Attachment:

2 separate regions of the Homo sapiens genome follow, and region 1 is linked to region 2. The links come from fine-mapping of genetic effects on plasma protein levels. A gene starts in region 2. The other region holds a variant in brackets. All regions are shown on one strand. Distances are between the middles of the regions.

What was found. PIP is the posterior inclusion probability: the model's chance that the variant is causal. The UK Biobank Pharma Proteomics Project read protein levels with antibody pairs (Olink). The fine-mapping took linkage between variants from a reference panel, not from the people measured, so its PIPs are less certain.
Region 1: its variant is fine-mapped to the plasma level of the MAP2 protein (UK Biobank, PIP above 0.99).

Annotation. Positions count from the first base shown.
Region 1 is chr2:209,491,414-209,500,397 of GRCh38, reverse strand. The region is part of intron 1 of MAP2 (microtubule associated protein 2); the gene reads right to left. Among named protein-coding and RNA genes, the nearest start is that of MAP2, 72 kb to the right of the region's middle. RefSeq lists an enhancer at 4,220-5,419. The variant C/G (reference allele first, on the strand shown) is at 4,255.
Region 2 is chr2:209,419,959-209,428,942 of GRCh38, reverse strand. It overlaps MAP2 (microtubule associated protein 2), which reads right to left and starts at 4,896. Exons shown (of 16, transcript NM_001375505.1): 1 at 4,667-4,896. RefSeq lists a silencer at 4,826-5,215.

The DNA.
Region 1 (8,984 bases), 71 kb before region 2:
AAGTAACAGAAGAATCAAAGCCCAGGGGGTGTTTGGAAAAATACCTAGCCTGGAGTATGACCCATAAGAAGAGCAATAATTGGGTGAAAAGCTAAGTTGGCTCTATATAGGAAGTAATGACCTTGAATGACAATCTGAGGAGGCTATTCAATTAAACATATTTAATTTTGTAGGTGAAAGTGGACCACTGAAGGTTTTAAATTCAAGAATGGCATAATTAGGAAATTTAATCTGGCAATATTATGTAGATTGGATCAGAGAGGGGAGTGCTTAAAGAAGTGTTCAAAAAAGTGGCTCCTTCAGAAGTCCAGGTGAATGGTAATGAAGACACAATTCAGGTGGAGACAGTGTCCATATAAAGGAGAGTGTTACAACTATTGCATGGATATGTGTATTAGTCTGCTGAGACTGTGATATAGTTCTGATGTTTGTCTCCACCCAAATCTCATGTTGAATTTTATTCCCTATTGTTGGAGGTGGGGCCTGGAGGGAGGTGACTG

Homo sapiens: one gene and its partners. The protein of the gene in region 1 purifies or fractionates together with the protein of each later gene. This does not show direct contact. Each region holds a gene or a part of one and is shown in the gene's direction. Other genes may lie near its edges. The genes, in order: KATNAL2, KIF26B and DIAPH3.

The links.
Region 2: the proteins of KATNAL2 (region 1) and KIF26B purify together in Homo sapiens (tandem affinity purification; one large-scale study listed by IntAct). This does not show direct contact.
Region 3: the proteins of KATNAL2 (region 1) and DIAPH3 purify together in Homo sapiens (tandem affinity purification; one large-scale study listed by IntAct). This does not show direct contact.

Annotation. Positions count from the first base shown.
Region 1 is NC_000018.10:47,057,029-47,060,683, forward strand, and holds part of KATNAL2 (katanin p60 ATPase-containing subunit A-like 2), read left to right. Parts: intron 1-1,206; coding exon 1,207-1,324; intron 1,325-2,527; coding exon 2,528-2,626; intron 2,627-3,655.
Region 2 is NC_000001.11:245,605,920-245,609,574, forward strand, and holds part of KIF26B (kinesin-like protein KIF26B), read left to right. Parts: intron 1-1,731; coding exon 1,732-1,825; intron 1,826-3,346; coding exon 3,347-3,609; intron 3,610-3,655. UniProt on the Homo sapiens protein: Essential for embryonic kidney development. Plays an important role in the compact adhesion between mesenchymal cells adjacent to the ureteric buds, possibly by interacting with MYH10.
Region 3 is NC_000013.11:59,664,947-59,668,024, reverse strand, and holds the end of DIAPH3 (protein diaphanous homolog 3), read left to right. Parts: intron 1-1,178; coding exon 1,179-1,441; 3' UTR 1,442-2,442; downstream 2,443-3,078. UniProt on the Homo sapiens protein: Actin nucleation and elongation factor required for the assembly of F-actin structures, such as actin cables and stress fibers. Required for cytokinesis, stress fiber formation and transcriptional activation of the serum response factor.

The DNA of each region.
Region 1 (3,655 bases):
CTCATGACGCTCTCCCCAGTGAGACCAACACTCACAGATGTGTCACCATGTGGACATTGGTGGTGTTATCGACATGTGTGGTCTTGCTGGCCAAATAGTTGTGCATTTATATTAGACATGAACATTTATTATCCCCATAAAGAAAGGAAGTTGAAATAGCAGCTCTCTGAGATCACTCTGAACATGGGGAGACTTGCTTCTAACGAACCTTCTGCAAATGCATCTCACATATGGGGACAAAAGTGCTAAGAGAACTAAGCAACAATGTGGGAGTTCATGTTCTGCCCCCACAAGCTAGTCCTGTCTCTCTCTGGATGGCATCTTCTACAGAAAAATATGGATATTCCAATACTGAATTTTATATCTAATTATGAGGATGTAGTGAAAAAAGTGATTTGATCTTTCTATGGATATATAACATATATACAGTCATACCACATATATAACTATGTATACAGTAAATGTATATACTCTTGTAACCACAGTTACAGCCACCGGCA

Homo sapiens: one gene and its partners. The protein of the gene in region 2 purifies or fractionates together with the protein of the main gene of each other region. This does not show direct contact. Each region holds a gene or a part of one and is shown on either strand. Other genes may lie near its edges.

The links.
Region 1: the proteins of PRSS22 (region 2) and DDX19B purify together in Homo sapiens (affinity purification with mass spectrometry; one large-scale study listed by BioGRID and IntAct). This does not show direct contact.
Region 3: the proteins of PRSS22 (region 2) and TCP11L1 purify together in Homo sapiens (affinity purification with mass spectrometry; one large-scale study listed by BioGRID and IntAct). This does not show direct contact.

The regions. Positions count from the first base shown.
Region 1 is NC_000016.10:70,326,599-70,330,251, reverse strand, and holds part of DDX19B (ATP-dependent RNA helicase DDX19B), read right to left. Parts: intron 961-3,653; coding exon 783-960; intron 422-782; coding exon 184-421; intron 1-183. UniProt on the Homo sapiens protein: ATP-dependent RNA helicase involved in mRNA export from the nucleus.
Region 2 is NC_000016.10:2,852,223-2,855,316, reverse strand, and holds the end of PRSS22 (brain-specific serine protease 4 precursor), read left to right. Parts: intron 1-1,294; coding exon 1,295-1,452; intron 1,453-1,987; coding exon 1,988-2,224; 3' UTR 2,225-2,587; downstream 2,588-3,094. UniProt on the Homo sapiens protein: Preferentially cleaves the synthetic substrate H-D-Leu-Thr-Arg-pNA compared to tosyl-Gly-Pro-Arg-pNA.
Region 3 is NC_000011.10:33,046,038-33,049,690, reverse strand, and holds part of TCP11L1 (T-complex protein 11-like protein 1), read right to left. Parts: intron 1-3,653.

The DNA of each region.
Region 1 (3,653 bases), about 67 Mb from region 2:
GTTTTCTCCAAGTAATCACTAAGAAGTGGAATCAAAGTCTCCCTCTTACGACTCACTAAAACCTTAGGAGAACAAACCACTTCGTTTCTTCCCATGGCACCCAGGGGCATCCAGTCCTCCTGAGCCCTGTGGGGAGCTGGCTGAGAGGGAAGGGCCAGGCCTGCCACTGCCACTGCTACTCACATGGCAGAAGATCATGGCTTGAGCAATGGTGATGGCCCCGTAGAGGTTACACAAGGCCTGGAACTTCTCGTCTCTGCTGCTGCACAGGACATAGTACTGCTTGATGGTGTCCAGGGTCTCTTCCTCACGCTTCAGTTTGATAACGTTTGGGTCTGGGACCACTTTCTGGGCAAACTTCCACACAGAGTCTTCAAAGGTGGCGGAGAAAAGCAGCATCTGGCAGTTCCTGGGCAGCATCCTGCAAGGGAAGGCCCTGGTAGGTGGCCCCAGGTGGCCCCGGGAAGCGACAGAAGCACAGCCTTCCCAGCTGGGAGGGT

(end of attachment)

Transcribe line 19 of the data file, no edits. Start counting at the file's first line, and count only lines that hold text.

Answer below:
Region 1 (3,655 bases):